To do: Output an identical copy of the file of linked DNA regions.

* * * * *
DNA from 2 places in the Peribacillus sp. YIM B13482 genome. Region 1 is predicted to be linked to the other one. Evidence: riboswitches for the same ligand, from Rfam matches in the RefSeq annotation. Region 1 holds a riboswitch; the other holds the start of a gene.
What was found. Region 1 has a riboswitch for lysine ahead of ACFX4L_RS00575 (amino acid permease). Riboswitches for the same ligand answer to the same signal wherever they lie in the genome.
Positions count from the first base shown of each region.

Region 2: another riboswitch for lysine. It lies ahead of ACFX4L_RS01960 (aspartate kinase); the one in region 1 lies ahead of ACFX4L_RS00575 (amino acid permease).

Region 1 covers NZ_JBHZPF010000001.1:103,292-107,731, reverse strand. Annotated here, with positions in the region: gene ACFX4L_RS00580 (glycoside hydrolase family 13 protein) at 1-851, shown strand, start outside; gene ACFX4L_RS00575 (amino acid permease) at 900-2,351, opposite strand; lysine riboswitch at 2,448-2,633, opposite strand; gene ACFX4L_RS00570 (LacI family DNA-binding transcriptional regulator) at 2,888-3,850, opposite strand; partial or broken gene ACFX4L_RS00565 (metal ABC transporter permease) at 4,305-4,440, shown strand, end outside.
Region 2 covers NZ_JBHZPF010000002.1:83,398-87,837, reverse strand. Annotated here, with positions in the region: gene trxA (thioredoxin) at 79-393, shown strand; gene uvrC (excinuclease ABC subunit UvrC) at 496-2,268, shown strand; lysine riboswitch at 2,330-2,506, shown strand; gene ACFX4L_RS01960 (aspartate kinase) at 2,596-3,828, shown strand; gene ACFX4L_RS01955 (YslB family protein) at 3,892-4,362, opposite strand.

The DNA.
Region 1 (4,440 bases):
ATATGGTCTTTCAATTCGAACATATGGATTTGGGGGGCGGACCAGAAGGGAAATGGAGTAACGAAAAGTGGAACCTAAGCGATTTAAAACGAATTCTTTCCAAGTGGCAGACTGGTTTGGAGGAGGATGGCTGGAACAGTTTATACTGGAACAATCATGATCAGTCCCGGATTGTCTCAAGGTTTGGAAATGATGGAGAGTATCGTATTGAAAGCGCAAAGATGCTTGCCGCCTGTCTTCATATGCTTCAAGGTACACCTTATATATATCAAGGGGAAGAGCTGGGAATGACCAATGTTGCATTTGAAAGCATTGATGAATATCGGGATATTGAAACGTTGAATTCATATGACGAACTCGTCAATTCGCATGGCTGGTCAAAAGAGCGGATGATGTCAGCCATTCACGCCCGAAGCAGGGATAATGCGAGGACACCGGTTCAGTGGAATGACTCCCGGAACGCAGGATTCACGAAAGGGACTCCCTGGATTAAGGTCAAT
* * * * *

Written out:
DNA from 2 places in the Peribacillus sp. YIM B13482 genome. Region 1 is predicted to be linked to the other one. Evidence: riboswitches for the same ligand, from Rfam matches in the RefSeq annotation. Region 1 holds a riboswitch; the other holds the start of a gene.
What was found. Region 1 has a riboswitch for lysine ahead of ACFX4L_RS00575 (amino acid permease). Riboswitches for the same ligand answer to the same signal wherever they lie in the genome.
Positions count from the first base shown of each region.

Region 2: another riboswitch for lysine. It lies ahead of ACFX4L_RS01960 (aspartate kinase); the one in region 1 lies ahead of ACFX4L_RS00575 (amino acid permease).

Region 1 covers NZ_JBHZPF010000001.1:103,292-107,731, reverse strand. Annotated here, with positions in the region: gene ACFX4L_RS00580 (glycoside hydrolase family 13 protein) at 1-851, shown strand, start outside; gene ACFX4L_RS00575 (amino acid permease) at 900-2,351, opposite strand; lysine riboswitch at 2,448-2,633, opposite strand; gene ACFX4L_RS00570 (LacI family DNA-binding transcriptional regulator) at 2,888-3,850, opposite strand; partial or broken gene ACFX4L_RS00565 (metal ABC transporter permease) at 4,305-4,440, shown strand, end outside.
Region 2 covers NZ_JBHZPF010000002.1:83,398-87,837, reverse strand. Annotated here, with positions in the region: gene trxA (thioredoxin) at 79-393, shown strand; gene uvrC (excinuclease ABC subunit UvrC) at 496-2,268, shown strand; lysine riboswitch at 2,330-2,506, shown strand; gene ACFX4L_RS01960 (aspartate kinase) at 2,596-3,828, shown strand; gene ACFX4L_RS01955 (YslB family protein) at 3,892-4,362, opposite strand.

The DNA.
Region 1 (4,440 bases):
ATATGGTCTTTCAATTCGAACATATGGATTTGGGGGGCGGACCAGAAGGGAAATGGAGTAACGAAAAGTGGAACCTAAGCGATTTAAAACGAATTCTTTCCAAGTGGCAGACTGGTTTGGAGGAGGATGGCTGGAACAGTTTATACTGGAACAATCATGATCAGTCCCGGATTGTCTCAAGGTTTGGAAATGATGGAGAGTATCGTATTGAAAGCGCAAAGATGCTTGCCGCCTGTCTTCATATGCTTCAAGGTACACCTTATATATATCAAGGGGAAGAGCTGGGAATGACCAATGTTGCATTTGAAAGCATTGATGAATATCGGGATATTGAAACGTTGAATTCATATGACGAACTCGTCAATTCGCATGGCTGGTCAAAAGAGCGGATGATGTCAGCCATTCACGCCCGAAGCAGGGATAATGCGAGGACACCGGTTCAGTGGAATGACTCCCGGAACGCAGGATTCACGAAAGGGACTCCCTGGATTAAGGTCAAT